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4. Taking Your First Shot 

Here’s what I want you to do.

Find a small cup and keep it on a table in front of you, like shown below:

For this shot, we’re just learning how to focus and take a shot, so we’ll be using the automatic mode. So turn the mode dial to AUTOMATIC mode, as shown in the image below:

Before we go on and take the shot, here is a very important thing you have to know.

There are two ways of focusing in a DSLR camera.

One is called Auto-Focus (AF) and the other is called Manual Focus (MF).

AF is a faster way of focusing since the camera does the focusing for us. In MF, we need to focus manually.

What this exactly means is something that will become clear to you when we actually take the shot.

AF or MF can be activated using a switch that is on the lens. Look at the image to see this:

This can be represented as ‘A’ and ‘M’ also on some lenses.

We’ll cover manual focus slightly later as it’s not that important right now. So for now, make sure you have selected AF as shown in the image below:

Now we’re all set to take our first shot.

Watch the video below to see what to do. Alternatively, you can read the description too.

Video 4: Taking Your First Shot

Nikon users, click here to watch the video

Canon users, click here to watch the video

Make sure the cup is front of your camera, so you see the cup through the live-view screen as shown in the image below:

Next, make sure the focus point is touching the cup as shown in the image.

For Canon users, if you find that you’re not seeing a single square as the focus point, watch the video to see how to select a single focus point.

If you find that your focus point has drifted to the corners, you can move it by using the keypad and bring it in the centre as shown in the image below:

Now we’re ready to focus on the cup.

To focus, half-press the shutter button, as shown in the image below:

You’ll see that the focus point starts to hunt for focus.

Keep the shutter button half-pressed till the FOCUS LOCKS! When it locks, you’ll see that the colour of the focus point has changed to green and you’ll also hear a small beep. (If you don’t hear the beep, you can enable the beep through the settings in the menu. See the manual.)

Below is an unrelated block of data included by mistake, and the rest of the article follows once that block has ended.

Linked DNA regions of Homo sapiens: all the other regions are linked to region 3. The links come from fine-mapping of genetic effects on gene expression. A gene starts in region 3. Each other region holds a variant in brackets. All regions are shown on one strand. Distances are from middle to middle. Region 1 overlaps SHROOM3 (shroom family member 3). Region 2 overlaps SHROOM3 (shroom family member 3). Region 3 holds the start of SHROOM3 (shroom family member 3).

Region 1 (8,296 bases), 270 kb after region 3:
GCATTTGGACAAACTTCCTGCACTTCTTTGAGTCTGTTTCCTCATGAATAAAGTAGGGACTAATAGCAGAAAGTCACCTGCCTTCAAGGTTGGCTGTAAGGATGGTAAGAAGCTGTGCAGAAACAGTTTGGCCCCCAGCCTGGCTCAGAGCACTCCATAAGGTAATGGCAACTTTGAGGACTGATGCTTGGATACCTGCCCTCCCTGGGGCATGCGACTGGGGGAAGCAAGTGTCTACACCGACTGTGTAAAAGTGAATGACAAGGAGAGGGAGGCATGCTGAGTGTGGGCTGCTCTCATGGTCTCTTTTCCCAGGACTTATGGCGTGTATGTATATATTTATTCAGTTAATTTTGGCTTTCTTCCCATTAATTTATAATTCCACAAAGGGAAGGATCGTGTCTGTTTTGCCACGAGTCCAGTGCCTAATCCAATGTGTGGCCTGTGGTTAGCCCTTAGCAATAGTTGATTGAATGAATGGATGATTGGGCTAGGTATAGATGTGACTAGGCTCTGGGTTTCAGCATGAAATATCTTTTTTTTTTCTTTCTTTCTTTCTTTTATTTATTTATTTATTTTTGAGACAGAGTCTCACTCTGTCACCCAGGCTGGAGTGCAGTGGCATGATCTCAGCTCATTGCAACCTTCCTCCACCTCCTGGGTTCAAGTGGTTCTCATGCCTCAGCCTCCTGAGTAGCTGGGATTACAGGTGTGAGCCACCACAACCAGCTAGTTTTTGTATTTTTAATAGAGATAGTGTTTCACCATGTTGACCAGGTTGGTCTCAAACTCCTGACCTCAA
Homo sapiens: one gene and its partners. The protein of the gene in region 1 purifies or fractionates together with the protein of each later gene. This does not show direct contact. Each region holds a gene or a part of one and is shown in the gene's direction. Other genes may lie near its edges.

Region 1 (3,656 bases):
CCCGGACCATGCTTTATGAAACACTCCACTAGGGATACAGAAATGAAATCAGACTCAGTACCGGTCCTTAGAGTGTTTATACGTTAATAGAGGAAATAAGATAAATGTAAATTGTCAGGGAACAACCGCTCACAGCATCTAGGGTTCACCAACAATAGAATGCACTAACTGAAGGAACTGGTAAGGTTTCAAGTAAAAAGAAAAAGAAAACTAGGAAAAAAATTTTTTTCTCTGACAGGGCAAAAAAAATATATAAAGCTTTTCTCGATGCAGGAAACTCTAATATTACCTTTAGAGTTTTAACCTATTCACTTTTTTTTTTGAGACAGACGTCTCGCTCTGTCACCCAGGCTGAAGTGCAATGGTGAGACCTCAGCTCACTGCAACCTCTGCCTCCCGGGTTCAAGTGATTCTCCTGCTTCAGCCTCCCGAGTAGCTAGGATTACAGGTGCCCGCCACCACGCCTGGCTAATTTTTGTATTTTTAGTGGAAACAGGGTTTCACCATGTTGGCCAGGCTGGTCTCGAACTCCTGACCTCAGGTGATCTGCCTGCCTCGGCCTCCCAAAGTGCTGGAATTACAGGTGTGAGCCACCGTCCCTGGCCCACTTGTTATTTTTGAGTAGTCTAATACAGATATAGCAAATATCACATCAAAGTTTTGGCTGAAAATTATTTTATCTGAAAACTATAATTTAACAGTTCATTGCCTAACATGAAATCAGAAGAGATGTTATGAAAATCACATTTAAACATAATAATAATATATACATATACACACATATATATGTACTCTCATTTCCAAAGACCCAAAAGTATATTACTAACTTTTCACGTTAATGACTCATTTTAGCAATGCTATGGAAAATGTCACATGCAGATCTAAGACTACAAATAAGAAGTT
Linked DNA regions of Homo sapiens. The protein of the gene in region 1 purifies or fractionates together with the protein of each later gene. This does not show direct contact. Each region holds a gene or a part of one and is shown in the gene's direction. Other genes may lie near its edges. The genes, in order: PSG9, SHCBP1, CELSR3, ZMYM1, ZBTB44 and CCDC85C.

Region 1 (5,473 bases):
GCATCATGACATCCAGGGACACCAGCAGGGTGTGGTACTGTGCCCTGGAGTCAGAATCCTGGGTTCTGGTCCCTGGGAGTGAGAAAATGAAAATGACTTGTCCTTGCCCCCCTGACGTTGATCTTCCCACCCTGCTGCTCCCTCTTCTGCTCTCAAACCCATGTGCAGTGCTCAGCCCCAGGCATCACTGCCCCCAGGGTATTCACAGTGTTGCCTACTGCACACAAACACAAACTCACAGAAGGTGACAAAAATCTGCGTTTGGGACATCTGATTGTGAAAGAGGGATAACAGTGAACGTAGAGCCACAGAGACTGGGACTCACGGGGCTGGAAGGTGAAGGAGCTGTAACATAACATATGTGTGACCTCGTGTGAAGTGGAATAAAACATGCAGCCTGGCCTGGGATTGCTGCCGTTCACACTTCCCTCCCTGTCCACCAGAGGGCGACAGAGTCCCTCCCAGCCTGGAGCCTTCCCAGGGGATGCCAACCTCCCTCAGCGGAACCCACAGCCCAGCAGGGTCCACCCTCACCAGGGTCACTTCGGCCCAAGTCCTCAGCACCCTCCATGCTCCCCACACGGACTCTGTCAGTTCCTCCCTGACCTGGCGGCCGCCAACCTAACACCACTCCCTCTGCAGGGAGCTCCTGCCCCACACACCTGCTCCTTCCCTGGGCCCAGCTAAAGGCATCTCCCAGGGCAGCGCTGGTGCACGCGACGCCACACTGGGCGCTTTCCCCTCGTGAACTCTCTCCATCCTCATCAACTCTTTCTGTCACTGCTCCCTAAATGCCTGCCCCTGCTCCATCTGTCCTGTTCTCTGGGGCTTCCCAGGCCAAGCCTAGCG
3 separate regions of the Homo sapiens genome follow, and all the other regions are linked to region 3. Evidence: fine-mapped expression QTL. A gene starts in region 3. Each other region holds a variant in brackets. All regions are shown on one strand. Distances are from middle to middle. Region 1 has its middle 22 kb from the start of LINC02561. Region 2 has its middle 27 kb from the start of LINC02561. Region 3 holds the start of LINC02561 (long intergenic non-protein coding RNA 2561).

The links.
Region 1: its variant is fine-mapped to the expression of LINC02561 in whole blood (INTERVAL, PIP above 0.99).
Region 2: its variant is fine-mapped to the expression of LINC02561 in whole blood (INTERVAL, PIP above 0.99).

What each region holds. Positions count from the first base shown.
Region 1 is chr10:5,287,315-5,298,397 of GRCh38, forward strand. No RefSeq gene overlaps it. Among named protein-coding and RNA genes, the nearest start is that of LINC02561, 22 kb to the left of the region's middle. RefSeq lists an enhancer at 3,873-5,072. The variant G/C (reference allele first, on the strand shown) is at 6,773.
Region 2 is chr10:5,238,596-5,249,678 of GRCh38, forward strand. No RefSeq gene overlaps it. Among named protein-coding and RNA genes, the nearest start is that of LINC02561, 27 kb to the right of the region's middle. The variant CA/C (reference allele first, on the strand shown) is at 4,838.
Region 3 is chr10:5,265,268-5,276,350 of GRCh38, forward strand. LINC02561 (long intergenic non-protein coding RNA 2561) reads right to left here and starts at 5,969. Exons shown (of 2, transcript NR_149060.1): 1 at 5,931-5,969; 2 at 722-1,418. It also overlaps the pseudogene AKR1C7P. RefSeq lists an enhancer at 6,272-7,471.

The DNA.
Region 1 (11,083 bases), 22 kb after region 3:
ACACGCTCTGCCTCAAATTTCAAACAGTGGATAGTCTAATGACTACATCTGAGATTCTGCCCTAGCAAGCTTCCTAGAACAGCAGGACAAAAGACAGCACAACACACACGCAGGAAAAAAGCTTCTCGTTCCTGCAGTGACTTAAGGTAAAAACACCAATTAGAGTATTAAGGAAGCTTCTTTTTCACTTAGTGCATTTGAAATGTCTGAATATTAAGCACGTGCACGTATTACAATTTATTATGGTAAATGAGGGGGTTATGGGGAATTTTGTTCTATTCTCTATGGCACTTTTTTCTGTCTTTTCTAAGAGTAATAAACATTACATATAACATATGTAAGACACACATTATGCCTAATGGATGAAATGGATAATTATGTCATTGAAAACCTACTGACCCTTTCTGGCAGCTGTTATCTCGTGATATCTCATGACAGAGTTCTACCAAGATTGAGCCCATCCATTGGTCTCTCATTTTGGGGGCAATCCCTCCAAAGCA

Once the focus locks, press the shutter button all the way to take the shot.

Make sure you kept the shutter button half pressed after the focus locked. If you release it after the focus locks, the focusing process will start again.

There you have it! Your very first shot!

If you find that the camera is unable to focus, i.e. the focus point turns red, it can be because of the following reasons:

  • You are too close to the cup. There has to be a little bit of a distance between the lens and the subject. So make sure you are not very close to it.
  • You are focusing on something that is totally plain. For example, if the cup is totally white and plain, the camera may find it hard to focus on something as there is no contrasting point. In this case, you can put the focus point on something that stands out, like the edge of the cup. You can also draw something on a cup, like a big dot, and then focus on it.

Manual Focus

Even though manual focusing is not used too much, it’s always a good idea to know how it works.

So the first thing you would do is to switch the focus mode from AF to MF, as shown in the image below:

In the last shot, when the focus mode was set on Auto-Focus (AF), you saw that half pressing the shutter button started the focusing process and the camera focused on the subject.

Now when you are on MF, you’ll see that nothing happens when you half press the shutter.

This is because we are on Manual Focus now. So we will have to focus on our own.

And how you do that is by using the focus ring.

The focus ring is located right next to the zoom ring in most cameras, as shown in the images below for Canon and Nikon cameras respectively:

Some cameras can have the focus ring behind the zoom ring. You should be easily able to locate it.

When you rotate the focus ring, you’ll see that the camera’s focus changes as you rotate, like shown in the video below:

Video 5: How to Use Manual Focus

Nikon users, click here to watch the video

Canon users, click here to watch the video

So your job is to rotate the focus ring till the time you see the object sharp.

When that’s the case, all you have to do is press the shutter button to take the shot.

You can see that it’s not an easy task to focus when you use manual focus. It’s time consuming and not that accurate if not done properly. Hence, majority of the times, we use AF. So switch back to AF now, like shown in the image below:

Now that we have some basics done and dusted, it’s time to really get down to business, which is – LEARNING THE MANUAL MODE.

Next Chapter: Learning How to Shoot in the Manual Mode